Where to Sleep: Bagan Lodge in Myanmar
The once-restricted Myanmar (Burma) has since blossomed into one of southeast Asia’s newest and most exciting travel adventures. As tourists rush in, the nation’s hidden gems continue to emerge to the rest of the world, among them, the many thousands of temples and pagodas across the Bagan plains.
Bagan is a city in Myanmar, and its most impressive sight – a dense series of brick stupas sprawling over many miles – often draws comparisons to Cambodia’s Angkor Wat, Indonesia’s Borobudur or Peru’s Machu Picchu. Yet, Bagan is as unique as any of those other architectural wonders, and perhaps all the more enticing due to its lack of crowds. Because there is much to explore in Bagan, it’s important that travelers find the most comfortable and central accommodation. The Bagan Lodge is one of Kensington’s top picks.
The Bagan Lodge is an upscale resort, but its accommodations aim for a modest and tasteful connection to the surrounding city. The lodge offers 82 rooms and three suites, all housed in standalone one-story brick buildings. Conceptualized by French designer Brigitte Dumont de Chassart, the lodge incorporates traditional Burmese, British colonial and modern influences for the design, according to the Wall Street Journal. The extensive use of bricks for structure is a direct reference to the nearby temples and pagodas. Meanwhile, the lodges are topped with large canopy tents that double as covers for the front balconies. The interior design and furniture are an unassuming combination of brick, wood and wicker. As de Chassart told the news source, the idea behind the design was to foster a feeling of exotic exploration, as interpreted via British colonial expeditions of centuries past.
This sentiment is reflected in the names of the suites, with Queen Victoria, Rudyard Kipling and W. Sommerset Maugham, a British writer and traveler, all featured. Despite the inspiration from yesteryear, the rooms and suites do still have modern accommodations, including hot water, wireless Internet, air-conditioning and cable television. The rest of the hotel is also aimed at maintaining luxury comfort. Centered in the lodge is an outdoor lap pool with Myanmar-made chairs, according to the Wall Street Journal. Overlooking the pool is the open-air lobby, bar and restaurant. Food served at the Tiffin Box restaurant is a combination of Asian and Western tastes, featuring cuisine from Myanmar as well as the rest of Asia and Europe. There is also a spa that offers aromatherapy, and a variety of massages, including Swedish, traditional and hot stone methods.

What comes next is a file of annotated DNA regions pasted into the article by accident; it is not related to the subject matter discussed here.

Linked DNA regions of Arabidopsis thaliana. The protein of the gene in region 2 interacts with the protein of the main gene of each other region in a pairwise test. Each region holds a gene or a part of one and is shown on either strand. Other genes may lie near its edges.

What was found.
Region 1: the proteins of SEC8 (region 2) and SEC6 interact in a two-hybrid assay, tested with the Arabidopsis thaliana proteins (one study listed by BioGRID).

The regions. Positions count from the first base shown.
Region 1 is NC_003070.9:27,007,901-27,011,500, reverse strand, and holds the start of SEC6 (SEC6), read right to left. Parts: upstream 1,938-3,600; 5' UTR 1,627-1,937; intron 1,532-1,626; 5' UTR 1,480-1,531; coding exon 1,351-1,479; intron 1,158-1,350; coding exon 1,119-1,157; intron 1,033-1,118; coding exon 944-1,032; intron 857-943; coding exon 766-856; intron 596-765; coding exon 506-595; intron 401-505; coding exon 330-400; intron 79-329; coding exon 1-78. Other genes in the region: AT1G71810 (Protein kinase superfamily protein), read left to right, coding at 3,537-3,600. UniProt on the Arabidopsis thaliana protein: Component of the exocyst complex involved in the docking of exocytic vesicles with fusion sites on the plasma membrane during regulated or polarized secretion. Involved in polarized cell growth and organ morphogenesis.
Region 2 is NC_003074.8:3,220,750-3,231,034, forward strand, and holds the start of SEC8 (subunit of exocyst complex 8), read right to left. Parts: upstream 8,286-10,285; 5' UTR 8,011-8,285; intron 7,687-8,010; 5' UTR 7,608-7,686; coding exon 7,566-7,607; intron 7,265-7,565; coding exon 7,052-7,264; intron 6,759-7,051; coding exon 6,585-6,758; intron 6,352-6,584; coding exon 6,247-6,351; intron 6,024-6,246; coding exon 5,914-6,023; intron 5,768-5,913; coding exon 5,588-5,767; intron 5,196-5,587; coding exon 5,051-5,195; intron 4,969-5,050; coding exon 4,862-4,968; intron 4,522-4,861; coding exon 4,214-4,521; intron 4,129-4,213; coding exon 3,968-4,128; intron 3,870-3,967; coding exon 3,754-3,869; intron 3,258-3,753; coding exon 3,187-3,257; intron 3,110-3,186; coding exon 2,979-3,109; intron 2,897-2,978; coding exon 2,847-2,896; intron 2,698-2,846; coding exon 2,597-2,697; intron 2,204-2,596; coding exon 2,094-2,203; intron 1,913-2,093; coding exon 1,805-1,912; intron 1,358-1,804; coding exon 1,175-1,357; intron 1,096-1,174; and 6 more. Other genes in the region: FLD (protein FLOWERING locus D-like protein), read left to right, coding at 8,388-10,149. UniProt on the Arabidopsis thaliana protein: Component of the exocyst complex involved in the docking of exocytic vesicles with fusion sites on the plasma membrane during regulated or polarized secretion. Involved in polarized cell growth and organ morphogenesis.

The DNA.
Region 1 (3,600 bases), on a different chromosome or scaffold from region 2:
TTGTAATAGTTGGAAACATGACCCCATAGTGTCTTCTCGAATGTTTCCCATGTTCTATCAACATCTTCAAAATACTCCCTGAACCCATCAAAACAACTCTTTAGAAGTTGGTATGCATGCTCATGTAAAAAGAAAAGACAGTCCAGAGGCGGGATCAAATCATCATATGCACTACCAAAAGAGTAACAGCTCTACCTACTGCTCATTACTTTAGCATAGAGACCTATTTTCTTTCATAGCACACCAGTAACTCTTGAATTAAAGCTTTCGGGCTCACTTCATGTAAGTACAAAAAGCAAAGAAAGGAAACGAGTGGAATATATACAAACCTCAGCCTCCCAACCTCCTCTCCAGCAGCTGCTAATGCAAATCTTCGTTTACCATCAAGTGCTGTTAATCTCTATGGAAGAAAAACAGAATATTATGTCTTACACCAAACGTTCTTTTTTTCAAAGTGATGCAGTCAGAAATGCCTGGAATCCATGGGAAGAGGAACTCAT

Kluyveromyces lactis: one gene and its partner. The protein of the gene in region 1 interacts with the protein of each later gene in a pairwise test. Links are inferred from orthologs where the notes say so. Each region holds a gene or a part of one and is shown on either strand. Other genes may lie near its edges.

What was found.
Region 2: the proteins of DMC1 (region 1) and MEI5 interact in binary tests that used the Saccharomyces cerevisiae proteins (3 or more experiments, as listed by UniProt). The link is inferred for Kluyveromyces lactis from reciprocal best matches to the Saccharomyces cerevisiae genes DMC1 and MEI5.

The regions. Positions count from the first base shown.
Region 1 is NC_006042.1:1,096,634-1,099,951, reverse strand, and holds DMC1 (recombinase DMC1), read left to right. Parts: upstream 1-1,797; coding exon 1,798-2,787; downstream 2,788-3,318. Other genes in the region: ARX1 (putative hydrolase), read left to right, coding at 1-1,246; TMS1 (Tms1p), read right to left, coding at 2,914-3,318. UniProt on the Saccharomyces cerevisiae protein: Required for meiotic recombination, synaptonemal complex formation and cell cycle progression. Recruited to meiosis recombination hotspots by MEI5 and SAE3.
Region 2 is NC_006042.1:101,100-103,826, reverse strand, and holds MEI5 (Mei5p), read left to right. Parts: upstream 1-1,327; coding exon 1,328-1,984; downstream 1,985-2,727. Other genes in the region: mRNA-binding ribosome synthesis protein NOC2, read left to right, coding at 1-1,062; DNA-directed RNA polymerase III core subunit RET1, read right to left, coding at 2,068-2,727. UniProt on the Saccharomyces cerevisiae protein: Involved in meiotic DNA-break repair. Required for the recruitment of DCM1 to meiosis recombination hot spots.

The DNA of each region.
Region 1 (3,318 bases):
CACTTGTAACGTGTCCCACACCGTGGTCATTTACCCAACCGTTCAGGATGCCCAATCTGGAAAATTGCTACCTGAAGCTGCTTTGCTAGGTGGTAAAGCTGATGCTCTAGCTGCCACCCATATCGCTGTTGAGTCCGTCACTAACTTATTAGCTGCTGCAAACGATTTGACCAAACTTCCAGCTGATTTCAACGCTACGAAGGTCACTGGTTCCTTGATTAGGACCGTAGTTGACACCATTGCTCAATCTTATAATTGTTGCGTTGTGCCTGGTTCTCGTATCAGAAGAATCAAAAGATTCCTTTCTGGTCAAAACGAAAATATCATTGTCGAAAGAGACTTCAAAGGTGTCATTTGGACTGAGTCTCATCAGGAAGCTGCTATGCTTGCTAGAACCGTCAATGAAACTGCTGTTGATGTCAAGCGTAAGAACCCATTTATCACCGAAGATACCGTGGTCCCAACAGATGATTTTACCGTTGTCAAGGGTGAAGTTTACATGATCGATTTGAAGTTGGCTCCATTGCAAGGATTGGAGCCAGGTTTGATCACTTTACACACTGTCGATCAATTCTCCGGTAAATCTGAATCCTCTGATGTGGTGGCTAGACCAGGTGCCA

By bike or balloon
The hotel’s key operation is facilitating sightseeing of the surrounding area, primarily the temples and pagodas. Dozens of stupas jut out defiantly above the tree line in majestic Bagan. They are just some of the nearly 2,500 temples and pagodas scattered across the land. They are the remnants of an older empire. According to The Telegraph, the kings of Bagan constructed them between 1057 and 1287 as part of kingdom that was eventually destroyed by earthquakes and Mongol invasions. Supposedly the original number of temples was double what it is today.
There are a few ways to experience these temples, one of the easiest being a panoramic view from a high point in the land. Otherwise, travelers will want to find some mode of transportation other than walking to traverse the sprawling site. A bicycle, which the Bagan Lodge can help procure, is one way to go, but travelers can also rent taxis, ride a horse and cart or hop on a charter bus to the major temples. However, the most iconic means of seeing Bagan is a hot air balloon. According to CNN Travel, these pretty red and gold balloons are hired in the high season to show off Bagan at its best.
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